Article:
History, 1838–1856, volume A-1 [23 December 1805–30 August 1834]

  • Source Note
  • Historical Introduction
Page 498
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to procure our destruction. When I had closed a lengthy  speech, the spirit of which melted them into compassion,  they arose and offered me their hands, and said  they would use their influence to allay the excitement  which every where prevailed against us, and they  wept when they heard of our afflictions and persecutions,  and that our intentions were good. Accordingly  they went forth and rode among the people, and made  unwearied exertions to allay the Excitement.
<Bro. and are sick with the Cholera, Thos. Hayes was taken today (see 502*)>
The brethren in wrote the committee  of the <mob>— the same day,
21st June, 1834.
“Gentlemen,— Your propostions of monday last have been  generally made known to our people, and we are in structed to inform you that they cannot be acceeded to.
Honorable propositions to you are now making on  our part and we think we shall be enabled to  deliver the same to you the early part of next week.  We are happy to have it our power to give you assur ances that our brethren here, together with those who  have arrived from the East, are unanimously disposed  to make every sacrifice for an honorable adjustment  of our differences that could be required of free-Citizens  of the .
Negociations at the are now going on between  some gentlemen of this and our brethren which  are calculated to allay the great excitement in your .  We are informed that the citizens of entertain  fears that our people intend to invade their territory  in a hostile manner. We assure you that their  fears are groundless such is not, and never was  our intention.
(Signed) , .  , ,
To S. C. Owen [Samuel Owens] and others of the Committee.”

22 June 1834 • Sunday

<Sunday> June 22. <Brother received a wound from the accidental discharge of a Horse Pistol from  which he recovered in about three days> , the sheriff of , came to the our camp to hold consultation with us. I march[ed]  my company into a grove near by and formed in a circle,  with in the centre. commenced by  saying that he had heard that Joseph <Smith> was in the camp,  and if so he would like to see him. I arose and replied [p. 498]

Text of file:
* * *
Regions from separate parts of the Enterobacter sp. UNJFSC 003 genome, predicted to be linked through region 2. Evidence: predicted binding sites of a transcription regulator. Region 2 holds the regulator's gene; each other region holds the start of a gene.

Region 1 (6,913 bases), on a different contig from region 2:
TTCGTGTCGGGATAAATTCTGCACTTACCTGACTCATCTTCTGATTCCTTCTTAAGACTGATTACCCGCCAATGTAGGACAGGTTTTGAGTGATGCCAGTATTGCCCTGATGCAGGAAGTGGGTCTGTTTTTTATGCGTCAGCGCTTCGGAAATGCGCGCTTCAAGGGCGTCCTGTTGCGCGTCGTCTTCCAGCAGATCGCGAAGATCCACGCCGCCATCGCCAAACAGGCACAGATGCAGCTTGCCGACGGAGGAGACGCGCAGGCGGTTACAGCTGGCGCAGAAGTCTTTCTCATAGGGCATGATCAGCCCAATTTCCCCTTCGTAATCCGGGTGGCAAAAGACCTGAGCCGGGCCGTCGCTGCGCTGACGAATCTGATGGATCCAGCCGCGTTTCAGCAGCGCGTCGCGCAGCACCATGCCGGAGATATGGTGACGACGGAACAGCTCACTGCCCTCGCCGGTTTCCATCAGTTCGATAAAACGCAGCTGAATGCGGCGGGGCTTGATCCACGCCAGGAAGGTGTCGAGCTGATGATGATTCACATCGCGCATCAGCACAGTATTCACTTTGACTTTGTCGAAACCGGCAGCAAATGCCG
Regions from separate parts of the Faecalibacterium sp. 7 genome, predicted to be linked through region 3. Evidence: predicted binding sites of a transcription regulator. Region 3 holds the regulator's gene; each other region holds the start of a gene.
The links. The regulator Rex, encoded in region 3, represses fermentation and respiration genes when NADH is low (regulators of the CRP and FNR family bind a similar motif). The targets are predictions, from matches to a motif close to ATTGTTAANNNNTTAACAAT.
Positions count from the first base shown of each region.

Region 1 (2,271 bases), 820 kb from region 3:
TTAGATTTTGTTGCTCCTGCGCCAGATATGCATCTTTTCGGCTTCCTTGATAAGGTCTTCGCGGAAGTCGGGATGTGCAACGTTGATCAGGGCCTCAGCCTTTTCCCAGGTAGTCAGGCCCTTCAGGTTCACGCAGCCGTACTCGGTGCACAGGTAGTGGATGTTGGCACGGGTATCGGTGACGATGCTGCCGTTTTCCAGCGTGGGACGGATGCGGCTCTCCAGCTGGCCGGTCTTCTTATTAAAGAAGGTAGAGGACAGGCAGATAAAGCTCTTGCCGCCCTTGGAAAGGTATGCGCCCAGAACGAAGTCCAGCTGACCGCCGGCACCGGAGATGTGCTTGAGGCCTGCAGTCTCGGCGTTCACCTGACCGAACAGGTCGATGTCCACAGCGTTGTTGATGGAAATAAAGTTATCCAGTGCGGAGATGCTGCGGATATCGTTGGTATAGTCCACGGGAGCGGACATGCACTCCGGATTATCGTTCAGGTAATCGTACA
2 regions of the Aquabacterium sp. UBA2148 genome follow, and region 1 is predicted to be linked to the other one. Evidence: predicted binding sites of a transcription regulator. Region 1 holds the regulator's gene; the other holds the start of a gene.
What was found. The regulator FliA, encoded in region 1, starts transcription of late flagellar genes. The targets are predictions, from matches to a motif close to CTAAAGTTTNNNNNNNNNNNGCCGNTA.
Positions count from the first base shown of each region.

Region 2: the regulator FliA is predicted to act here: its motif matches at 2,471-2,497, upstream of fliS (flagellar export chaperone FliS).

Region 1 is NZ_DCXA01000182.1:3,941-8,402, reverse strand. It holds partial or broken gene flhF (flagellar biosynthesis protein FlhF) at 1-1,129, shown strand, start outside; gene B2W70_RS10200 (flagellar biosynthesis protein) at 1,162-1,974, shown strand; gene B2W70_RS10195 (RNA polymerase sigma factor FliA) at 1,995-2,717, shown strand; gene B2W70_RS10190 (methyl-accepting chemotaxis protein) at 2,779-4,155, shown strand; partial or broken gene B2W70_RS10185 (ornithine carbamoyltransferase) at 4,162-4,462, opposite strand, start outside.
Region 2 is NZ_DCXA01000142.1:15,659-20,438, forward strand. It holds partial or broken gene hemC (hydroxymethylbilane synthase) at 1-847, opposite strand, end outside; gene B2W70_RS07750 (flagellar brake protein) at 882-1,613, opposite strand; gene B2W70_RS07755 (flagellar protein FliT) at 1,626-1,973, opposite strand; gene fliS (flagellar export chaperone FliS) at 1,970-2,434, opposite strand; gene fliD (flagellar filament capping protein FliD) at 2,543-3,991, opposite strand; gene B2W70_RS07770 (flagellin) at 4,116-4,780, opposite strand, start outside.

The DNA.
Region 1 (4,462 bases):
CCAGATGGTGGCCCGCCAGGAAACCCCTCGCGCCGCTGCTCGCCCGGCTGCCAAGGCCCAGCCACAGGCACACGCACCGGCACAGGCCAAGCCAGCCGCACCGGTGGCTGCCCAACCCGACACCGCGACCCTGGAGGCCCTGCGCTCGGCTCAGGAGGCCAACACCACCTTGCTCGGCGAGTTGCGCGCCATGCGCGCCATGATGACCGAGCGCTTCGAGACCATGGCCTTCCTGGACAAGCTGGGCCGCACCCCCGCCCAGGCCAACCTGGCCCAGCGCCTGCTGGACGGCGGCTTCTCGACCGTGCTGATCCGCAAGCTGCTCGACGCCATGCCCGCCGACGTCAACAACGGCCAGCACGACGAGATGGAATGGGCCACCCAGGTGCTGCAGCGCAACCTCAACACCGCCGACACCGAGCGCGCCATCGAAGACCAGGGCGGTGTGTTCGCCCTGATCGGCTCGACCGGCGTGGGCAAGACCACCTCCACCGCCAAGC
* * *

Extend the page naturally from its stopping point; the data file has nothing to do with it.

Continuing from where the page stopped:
to procure our destruction. When I had closed a lengthy speech, the spirit of which melted them into compassion, they arose and offered me their hands, and said they would use their influence to allay the excitement which every where prevailed against us, and they wept when they heard of our afflictions and persecutions, and that our intentions were good. Accordingly they went forth among the people, and made unwearied exertions to allay the Excitement.
Bro. and are sick with the Cholera, Thos. Hayes was taken today (see 502*)
The brethren in wrote the committee of the mob— the same day,
21st June, 1834.
“Gentlemen,— Your propostions of monday last have been generally made known to our people, and we are instructed to inform you that they cannot be acceeded to.
Honorable propositions to you are now making on our part and we think we shall be enabled to deliver the same to you the early part of next week. We are happy to have it our power to give you assurances that our brethren here, together with those who have arrived from the East, are unanimously disposed to make every sacrifice for an honorable adjustment of our differences that could be required of free-Citizens of the .
Negociations at the are now going on between some gentlemen of this and our brethren which are calculated to allay the great excitement in your . We are informed that the citizens of entertain fears that our people intend to invade their territory in a hostile manner. We assure you that their fears are groundless such is not, and never was our intention.
(Signed) , . , ,
To S. C. Owen [Samuel Owens] and others of the Committee.”

22 June 1834 • Sunday

Sunday June 22. Brother received a wound from the accidental discharge of a Horse Pistol from which he recovered in about three days , the sheriff of , came to our camp to hold consultation with us. I marched my company into a grove near by and formed in a circle, with in the centre. commenced by saying that he had heard that Joseph Smith was in the camp, and if so he would like to see him. I arose and replied [p. 498]
Page 498